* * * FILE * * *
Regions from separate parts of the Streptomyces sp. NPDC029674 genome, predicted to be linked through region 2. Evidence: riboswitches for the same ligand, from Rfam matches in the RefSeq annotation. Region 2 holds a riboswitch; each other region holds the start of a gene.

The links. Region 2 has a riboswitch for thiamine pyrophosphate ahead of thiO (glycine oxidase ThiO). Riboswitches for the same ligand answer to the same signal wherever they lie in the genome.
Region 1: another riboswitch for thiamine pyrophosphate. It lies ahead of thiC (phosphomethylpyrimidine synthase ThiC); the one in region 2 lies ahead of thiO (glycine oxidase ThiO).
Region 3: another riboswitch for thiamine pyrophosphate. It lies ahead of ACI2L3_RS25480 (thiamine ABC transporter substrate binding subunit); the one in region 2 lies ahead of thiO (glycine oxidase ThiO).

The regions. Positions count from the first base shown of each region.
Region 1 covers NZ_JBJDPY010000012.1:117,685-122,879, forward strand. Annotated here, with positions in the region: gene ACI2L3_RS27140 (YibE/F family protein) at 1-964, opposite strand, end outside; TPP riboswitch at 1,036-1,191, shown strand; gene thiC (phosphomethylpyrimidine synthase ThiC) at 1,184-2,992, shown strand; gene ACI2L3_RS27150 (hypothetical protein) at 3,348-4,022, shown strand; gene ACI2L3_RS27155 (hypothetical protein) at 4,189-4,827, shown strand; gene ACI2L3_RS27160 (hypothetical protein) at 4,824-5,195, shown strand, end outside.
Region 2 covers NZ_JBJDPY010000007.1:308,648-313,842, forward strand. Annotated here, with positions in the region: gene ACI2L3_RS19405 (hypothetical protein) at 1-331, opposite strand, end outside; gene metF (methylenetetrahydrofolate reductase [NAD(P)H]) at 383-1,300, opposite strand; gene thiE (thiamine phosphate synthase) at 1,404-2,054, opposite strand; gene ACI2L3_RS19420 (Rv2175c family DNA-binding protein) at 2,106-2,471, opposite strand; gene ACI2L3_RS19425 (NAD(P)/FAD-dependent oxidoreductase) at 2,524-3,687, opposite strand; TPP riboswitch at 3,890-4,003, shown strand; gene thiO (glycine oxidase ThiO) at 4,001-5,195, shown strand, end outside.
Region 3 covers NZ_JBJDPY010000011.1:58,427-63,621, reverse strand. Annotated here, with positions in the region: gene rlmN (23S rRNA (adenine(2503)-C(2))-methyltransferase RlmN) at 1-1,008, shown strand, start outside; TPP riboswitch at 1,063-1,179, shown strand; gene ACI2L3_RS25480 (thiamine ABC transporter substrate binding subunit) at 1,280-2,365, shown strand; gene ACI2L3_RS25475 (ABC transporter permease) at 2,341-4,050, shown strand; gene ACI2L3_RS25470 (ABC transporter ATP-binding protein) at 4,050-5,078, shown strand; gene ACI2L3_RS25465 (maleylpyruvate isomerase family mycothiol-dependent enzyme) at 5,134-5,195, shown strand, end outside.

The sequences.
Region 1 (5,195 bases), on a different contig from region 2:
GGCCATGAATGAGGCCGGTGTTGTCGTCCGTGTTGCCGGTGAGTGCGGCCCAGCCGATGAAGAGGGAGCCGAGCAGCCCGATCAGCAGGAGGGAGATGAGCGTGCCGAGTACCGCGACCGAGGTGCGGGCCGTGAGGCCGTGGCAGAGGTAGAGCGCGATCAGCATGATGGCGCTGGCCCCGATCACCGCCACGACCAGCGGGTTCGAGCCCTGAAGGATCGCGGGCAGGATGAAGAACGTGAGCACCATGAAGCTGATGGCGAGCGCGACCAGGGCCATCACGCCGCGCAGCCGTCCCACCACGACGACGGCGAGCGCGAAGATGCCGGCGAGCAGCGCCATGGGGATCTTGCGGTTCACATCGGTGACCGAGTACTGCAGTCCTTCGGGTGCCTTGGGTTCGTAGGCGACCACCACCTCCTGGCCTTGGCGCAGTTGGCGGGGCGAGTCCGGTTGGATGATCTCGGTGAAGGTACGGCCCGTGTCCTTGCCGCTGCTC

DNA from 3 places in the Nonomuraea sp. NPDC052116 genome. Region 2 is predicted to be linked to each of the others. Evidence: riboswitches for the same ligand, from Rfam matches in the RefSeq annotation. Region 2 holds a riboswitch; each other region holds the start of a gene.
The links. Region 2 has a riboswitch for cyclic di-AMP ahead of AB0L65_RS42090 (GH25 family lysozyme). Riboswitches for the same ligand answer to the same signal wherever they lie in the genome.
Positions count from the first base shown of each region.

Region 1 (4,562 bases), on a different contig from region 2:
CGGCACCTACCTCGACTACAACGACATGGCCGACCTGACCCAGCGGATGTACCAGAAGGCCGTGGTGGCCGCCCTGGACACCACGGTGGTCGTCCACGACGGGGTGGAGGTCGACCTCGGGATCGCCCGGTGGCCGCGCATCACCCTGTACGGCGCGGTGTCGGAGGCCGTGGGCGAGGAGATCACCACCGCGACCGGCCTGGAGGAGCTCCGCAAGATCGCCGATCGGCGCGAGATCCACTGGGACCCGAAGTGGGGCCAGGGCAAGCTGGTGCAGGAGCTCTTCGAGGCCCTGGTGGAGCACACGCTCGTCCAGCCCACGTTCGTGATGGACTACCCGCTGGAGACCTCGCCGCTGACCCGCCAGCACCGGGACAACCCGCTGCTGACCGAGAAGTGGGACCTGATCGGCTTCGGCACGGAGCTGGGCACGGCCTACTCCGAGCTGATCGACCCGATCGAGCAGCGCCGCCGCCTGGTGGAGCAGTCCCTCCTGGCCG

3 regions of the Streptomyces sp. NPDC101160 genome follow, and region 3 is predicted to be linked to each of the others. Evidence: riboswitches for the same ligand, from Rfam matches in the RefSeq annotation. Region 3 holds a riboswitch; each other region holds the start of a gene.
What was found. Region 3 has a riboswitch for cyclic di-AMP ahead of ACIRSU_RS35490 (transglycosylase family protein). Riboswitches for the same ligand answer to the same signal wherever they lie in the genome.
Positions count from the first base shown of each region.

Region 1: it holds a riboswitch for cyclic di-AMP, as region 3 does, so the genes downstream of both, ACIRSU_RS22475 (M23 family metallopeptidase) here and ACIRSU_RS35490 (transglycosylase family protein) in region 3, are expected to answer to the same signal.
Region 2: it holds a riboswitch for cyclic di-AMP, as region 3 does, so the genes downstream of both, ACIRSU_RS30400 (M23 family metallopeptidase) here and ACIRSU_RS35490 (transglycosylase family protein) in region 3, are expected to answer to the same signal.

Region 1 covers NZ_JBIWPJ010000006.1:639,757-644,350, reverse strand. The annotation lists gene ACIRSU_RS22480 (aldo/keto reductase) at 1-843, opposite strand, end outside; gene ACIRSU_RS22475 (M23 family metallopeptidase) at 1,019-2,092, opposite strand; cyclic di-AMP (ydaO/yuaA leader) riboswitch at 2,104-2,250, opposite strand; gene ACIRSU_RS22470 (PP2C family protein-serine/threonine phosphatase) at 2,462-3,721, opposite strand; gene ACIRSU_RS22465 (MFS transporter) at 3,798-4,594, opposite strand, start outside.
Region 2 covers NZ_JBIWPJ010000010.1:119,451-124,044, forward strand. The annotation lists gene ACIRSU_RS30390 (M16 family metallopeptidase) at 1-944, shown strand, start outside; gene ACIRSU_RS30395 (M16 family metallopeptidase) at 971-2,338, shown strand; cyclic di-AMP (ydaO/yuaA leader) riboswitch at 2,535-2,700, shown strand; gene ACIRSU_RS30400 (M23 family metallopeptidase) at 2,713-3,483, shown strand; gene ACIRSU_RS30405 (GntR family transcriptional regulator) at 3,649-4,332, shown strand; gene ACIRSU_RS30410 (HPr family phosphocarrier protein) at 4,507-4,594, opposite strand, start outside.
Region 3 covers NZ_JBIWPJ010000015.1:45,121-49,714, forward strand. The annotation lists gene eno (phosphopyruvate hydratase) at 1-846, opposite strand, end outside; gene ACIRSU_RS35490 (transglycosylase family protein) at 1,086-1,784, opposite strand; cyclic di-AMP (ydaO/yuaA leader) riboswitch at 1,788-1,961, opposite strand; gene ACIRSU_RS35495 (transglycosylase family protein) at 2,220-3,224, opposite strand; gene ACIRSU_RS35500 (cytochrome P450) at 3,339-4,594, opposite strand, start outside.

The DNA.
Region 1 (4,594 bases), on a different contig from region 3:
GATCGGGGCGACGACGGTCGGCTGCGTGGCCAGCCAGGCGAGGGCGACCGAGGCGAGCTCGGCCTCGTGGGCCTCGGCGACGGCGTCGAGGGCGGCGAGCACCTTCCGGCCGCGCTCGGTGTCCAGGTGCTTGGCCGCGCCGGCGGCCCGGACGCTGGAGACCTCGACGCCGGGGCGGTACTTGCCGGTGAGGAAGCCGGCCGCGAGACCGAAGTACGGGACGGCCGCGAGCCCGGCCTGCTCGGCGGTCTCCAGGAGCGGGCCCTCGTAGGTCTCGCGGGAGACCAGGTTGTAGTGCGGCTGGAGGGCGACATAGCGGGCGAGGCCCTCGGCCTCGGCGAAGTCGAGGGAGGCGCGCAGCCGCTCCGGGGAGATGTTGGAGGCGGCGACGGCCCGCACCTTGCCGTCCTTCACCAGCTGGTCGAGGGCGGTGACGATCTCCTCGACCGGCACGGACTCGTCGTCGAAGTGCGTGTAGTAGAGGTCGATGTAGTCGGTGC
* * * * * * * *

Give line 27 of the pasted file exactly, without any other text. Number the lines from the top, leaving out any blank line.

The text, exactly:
GATCGGGGCGACGACGGTCGGCTGCGTGGCCAGCCAGGCGAGGGCGACCGAGGCGAGCTCGGCCTCGTGGGCCTCGGCGACGGCGTCGAGGGCGGCGAGCACCTTCCGGCCGCGCTCGGTGTCCAGGTGCTTGGCCGCGCCGGCGGCCCGGACGCTGGAGACCTCGACGCCGGGGCGGTACTTGCCGGTGAGGAAGCCGGCCGCGAGACCGAAGTACGGGACGGCCGCGAGCCCGGCCTGCTCGGCGGTCTCCAGGAGCGGGCCCTCGTAGGTCTCGCGGGAGACCAGGTTGTAGTGCGGCTGGAGGGCGACATAGCGGGCGAGGCCCTCGGCCTCGGCGAAGTCGAGGGAGGCGCGCAGCCGCTCCGGGGAGATGTTGGAGGCGGCGACGGCCCGCACCTTGCCGTCCTTCACCAGCTGGTCGAGGGCGGTGACGATCTCCTCGACCGGCACGGACTCGTCGTCGAAGTGCGTGTAGTAGAGGTCGATGTAGTCGGTGC